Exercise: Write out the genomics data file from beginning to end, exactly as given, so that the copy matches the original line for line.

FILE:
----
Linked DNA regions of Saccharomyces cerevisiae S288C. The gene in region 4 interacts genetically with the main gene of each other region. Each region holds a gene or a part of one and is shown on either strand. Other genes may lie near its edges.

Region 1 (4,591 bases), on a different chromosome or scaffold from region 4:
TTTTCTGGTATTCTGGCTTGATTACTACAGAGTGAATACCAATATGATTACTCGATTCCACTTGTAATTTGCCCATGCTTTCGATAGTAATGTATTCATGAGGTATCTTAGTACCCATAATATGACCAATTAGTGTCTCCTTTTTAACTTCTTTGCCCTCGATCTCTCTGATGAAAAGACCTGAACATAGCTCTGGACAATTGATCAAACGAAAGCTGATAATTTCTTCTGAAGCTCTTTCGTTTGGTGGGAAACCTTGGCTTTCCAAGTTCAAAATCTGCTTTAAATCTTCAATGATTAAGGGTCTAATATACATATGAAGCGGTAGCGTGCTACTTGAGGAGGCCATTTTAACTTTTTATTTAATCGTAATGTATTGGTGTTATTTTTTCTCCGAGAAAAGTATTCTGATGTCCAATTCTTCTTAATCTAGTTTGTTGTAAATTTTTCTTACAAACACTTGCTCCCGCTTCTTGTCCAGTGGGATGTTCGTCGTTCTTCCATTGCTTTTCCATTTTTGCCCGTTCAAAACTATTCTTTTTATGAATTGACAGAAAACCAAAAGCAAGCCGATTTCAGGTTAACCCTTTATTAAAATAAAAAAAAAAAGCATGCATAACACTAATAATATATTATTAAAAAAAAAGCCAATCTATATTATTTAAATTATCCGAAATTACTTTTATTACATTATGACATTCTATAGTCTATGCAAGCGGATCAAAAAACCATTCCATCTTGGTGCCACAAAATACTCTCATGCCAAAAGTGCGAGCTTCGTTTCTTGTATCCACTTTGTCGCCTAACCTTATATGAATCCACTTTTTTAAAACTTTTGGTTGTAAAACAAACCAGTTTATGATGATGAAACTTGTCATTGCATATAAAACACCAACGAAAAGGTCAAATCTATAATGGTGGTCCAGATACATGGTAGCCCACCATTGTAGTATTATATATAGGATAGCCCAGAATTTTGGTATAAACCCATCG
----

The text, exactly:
Linked DNA regions of Saccharomyces cerevisiae S288C. The gene in region 4 interacts genetically with the main gene of each other region. Each region holds a gene or a part of one and is shown on either strand. Other genes may lie near its edges.

Region 1 (4,591 bases), on a different chromosome or scaffold from region 4:
TTTTCTGGTATTCTGGCTTGATTACTACAGAGTGAATACCAATATGATTACTCGATTCCACTTGTAATTTGCCCATGCTTTCGATAGTAATGTATTCATGAGGTATCTTAGTACCCATAATATGACCAATTAGTGTCTCCTTTTTAACTTCTTTGCCCTCGATCTCTCTGATGAAAAGACCTGAACATAGCTCTGGACAATTGATCAAACGAAAGCTGATAATTTCTTCTGAAGCTCTTTCGTTTGGTGGGAAACCTTGGCTTTCCAAGTTCAAAATCTGCTTTAAATCTTCAATGATTAAGGGTCTAATATACATATGAAGCGGTAGCGTGCTACTTGAGGAGGCCATTTTAACTTTTTATTTAATCGTAATGTATTGGTGTTATTTTTTCTCCGAGAAAAGTATTCTGATGTCCAATTCTTCTTAATCTAGTTTGTTGTAAATTTTTCTTACAAACACTTGCTCCCGCTTCTTGTCCAGTGGGATGTTCGTCGTTCTTCCATTGCTTTTCCATTTTTGCCCGTTCAAAACTATTCTTTTTATGAATTGACAGAAAACCAAAAGCAAGCCGATTTCAGGTTAACCCTTTATTAAAATAAAAAAAAAAAGCATGCATAACACTAATAATATATTATTAAAAAAAAAGCCAATCTATATTATTTAAATTATCCGAAATTACTTTTATTACATTATGACATTCTATAGTCTATGCAAGCGGATCAAAAAACCATTCCATCTTGGTGCCACAAAATACTCTCATGCCAAAAGTGCGAGCTTCGTTTCTTGTATCCACTTTGTCGCCTAACCTTATATGAATCCACTTTTTTAAAACTTTTGGTTGTAAAACAAACCAGTTTATGATGATGAAACTTGTCATTGCATATAAAACACCAACGAAAAGGTCAAATCTATAATGGTGGTCCAGATACATGGTAGCCCACCATTGTAGTATTATATATAGGATAGCCCAGAATTTTGGTATAAACCCATCG